June 30, 2009


We stand hungrily in the trees. We are no longer complete. Our humanity has been ripped from us by the unfeeling rip of metal and black powder. We hand listlessly, wind chimes in the fog of war. No one will grant us what we need. If there is a god, we have yet to see him.
What we have seen is the horror that befalls young men when the old men have disagreements. We were studying to become engineers, lawyers, and doctors. Hans Costrop’s grandfather had already set him up in business. He came from a long line of successful men. They all died before Hans, but now that line is broken. I think I can see part of him in the lower branches.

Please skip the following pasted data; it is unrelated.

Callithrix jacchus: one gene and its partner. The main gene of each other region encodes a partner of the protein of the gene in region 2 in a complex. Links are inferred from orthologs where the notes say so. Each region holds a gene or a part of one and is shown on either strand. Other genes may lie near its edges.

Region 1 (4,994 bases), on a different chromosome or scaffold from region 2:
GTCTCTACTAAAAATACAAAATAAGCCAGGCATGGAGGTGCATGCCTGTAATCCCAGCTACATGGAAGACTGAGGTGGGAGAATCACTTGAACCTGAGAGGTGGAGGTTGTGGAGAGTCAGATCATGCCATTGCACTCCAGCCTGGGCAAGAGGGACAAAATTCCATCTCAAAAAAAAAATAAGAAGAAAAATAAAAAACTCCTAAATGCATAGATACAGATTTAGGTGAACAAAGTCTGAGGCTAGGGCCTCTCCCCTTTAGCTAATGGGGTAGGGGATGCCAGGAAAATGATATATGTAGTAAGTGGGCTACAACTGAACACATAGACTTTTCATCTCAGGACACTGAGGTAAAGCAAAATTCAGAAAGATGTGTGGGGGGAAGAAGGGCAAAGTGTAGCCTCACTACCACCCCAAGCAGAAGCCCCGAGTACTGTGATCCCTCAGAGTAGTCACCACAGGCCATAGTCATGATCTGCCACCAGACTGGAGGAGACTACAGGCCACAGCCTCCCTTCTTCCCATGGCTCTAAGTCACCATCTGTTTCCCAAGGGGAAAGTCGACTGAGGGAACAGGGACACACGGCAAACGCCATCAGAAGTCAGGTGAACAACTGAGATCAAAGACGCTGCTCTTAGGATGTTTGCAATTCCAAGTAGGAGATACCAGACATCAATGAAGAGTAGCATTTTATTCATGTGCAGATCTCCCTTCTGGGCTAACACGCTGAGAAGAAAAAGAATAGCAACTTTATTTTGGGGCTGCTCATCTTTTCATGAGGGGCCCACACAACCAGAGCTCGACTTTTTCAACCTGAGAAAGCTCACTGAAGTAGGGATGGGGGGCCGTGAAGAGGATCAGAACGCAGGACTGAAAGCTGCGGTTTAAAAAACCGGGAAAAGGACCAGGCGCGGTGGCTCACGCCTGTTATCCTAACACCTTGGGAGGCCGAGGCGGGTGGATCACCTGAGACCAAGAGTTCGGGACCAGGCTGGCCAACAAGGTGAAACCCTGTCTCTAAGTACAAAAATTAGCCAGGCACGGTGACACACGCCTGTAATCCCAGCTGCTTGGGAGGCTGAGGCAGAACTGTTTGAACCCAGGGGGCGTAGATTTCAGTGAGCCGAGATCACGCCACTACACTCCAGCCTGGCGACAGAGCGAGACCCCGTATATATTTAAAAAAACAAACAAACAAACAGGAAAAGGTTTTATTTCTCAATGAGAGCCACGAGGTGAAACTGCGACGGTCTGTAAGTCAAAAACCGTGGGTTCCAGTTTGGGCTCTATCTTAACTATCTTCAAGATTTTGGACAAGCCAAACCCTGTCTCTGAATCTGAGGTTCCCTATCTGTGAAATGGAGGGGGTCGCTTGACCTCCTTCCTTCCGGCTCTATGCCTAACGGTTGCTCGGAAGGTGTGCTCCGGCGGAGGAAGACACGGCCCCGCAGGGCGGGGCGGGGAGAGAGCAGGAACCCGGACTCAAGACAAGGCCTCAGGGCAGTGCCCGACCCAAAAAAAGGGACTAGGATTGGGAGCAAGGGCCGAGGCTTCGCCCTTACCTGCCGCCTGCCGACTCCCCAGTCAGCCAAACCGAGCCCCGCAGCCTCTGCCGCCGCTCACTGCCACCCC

This is not the end that we expected. Poets have spoken beautiful words about warfare. Half a league onward. If only half a league. In three months the line shifted and changed, but after those three months only one hundred yards were gained. I saw my first bodies, they were the bodies of my friends and colleagues. We had played boyhood games in schoolyards together. Now those games are no more. No more than half a league, and the five hundred were the ones that fell on one day.
These trenches are the valley of death. God is my shepherd, but he has misguided us all. He who sacrificed his only begotten son has sacrificed thousands more of his children. What folly has this brought us? I shift in the wind, and my comrades walk on, not looking at the horrors that we are. I cannot blame them. I have stopped looking and closed my eyes myself.